Doctor Testifies ‘No Dog Bite’ in Cpl. Cherry Hearing

By Pat Johnson | Dec 18, 2019
Photo by: Pat Johnson Tuckerton Police Cpl. Justine Cherry with his wife Michele.

Tuckerton — The emergency room doctor who examined and treated Wendy Tucker on the night of Jan. 9, 2014 after she was brought there by police testified last Friday that she had not received a dog bite during her apprehension.

Tucker had been driving with an suspended license and allegedly eluded Tuckerton police Cpl. Justin Cherry, who followed her to Barnegat and unleashed his K-9 dog while she was being arrested by Barnegat police.

Cherry has been suspended without pay since April 2014 while criminal charges against him wound through the Ocean County Superior Court. Cherry was exonerated of all charges in April of this year, but Tuckerton has taken disciplinary action against him and that hearing has continued in municipal court.

Dr. Ronald Klebacher was on duty in the Southern Ocean Medical Center emergency room when Cherry brought Tucker there. Cherry’s attorney, Tracey Riley, first established Klebacher’s credentials and the procedure he would have taken if there had been a dog bite. Klebacher said he would have irrigated the wound, sutured the wound if needed, given antibiotics and followed up with a tetanus shot if needed.

But Tucker was not complaining of a dog bite; she was complaining of shoulder pain, he said. Yet during his thorough exam of Tucker (who had used her married name of Wendy Magee) he found no evidence of a dog bite. He did treat Tucker for a dislocated shoulder and for abrasions she allegedly received when she was pulled from the car by Barnegat police and fell to the parking lot pavement.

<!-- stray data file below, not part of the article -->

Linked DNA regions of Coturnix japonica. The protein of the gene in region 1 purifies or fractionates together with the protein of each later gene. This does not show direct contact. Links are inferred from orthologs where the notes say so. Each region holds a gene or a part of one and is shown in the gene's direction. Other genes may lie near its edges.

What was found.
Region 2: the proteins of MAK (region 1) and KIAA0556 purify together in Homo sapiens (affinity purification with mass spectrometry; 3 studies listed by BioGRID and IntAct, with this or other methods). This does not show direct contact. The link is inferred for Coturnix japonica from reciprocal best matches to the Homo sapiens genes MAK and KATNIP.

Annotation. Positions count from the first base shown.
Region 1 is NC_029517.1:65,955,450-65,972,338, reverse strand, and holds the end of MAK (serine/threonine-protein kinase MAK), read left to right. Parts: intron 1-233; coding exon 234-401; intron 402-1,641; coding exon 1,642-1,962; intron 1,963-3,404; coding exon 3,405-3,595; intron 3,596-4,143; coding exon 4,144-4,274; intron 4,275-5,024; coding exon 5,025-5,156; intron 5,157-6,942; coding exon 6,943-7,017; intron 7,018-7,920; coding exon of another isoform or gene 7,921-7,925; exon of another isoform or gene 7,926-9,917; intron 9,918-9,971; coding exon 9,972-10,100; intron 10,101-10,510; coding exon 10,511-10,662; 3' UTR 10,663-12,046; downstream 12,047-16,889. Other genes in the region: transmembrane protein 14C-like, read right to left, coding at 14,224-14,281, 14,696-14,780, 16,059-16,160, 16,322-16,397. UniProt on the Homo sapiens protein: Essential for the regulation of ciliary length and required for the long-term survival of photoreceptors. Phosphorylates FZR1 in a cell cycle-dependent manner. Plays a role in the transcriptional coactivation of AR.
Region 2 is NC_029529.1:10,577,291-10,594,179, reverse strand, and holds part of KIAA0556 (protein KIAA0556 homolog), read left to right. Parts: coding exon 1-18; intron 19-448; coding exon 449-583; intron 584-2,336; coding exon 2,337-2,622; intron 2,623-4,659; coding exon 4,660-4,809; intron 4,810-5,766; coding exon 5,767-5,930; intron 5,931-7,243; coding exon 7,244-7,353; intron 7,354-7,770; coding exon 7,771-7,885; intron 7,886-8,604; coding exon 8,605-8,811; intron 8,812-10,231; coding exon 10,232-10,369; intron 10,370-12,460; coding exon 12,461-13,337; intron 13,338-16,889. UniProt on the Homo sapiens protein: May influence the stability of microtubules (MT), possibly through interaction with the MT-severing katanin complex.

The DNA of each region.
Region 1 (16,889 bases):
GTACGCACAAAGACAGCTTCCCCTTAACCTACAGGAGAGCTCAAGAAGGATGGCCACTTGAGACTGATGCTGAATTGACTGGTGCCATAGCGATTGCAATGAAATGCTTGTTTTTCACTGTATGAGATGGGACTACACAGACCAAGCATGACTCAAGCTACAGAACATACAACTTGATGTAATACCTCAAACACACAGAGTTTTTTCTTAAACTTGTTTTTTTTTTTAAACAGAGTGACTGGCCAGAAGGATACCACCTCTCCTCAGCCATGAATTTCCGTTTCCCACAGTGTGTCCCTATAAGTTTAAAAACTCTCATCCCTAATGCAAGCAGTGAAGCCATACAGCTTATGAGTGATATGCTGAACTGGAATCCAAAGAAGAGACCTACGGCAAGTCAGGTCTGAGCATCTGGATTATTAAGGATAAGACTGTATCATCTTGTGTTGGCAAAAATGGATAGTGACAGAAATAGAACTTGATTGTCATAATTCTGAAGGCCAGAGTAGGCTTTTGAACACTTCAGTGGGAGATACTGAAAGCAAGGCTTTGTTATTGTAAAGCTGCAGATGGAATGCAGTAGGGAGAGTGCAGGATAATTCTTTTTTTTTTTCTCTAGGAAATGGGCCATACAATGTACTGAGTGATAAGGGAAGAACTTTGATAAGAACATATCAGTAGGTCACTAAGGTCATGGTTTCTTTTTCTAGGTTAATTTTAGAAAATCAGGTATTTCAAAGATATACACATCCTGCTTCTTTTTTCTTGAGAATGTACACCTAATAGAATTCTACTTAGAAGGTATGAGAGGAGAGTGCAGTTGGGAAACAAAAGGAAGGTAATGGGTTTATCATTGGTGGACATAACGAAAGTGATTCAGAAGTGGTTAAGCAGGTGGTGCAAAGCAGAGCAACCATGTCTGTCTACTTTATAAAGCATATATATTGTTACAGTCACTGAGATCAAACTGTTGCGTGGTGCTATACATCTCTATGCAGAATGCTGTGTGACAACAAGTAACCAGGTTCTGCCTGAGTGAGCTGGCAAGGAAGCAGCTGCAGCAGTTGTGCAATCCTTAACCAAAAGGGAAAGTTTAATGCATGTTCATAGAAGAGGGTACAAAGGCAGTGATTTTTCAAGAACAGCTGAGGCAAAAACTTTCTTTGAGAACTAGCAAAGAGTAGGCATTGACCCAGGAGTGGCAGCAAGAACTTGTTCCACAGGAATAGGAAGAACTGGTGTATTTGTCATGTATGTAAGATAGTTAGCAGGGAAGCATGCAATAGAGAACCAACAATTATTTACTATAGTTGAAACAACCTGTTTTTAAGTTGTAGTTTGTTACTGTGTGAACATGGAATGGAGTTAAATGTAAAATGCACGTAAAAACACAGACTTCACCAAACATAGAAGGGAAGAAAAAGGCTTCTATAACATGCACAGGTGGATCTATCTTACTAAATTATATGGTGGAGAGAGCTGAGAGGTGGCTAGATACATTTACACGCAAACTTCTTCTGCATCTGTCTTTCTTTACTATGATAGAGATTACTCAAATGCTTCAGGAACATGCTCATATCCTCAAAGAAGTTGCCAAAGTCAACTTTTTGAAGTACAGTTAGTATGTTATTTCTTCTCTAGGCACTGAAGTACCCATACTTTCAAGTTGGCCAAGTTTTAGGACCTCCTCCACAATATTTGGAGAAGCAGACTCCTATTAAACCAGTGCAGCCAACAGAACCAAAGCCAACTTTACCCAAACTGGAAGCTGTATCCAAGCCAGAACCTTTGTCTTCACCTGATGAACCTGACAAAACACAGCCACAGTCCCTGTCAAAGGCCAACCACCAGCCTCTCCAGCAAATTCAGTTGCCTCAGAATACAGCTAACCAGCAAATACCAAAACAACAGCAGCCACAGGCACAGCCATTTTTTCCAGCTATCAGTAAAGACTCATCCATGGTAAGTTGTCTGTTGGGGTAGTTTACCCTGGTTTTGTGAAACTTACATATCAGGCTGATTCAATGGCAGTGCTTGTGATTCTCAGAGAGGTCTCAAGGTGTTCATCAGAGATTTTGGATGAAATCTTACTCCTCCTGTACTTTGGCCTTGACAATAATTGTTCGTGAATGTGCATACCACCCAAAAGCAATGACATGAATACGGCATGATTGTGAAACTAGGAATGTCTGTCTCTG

Tucker had been X-rayed by the ER nurses for head trauma due to the fall, wrist and shoulder pain that she had complained of and the doctor reviewed these and found no breaks.

His medical course of action was to sedate Tucker so he could put her shoulder back in the socket and then put her arm in a sling to keep the shoulder in place and instructed her to follow up with an orthopedist.

Riley then asked, “So there was no break in the skin? You did not irrigate a wound or provide sutures? You did not prescribe an antibiotic or tetanus shot?”

“No, I did not,” said Klebacher.

Riley also asked if Klebacher had received any telephone calls from then Tuckerton Police Chief Michael Caputo or present Police Chief Brian Olsen and he said he had not.

During cross-examination by Ian Goldman, the borough’s attorney, Klebacher continued to assert there had been no dog bite. And when Goldman asked if mental trauma could result from being attacked by a dog, Klebacher said that was beyond his area of expertise.

The hearing continued with Cherry’s testimony. Cross-examination is set for Tuesday, Dec. 17.  —P.J.

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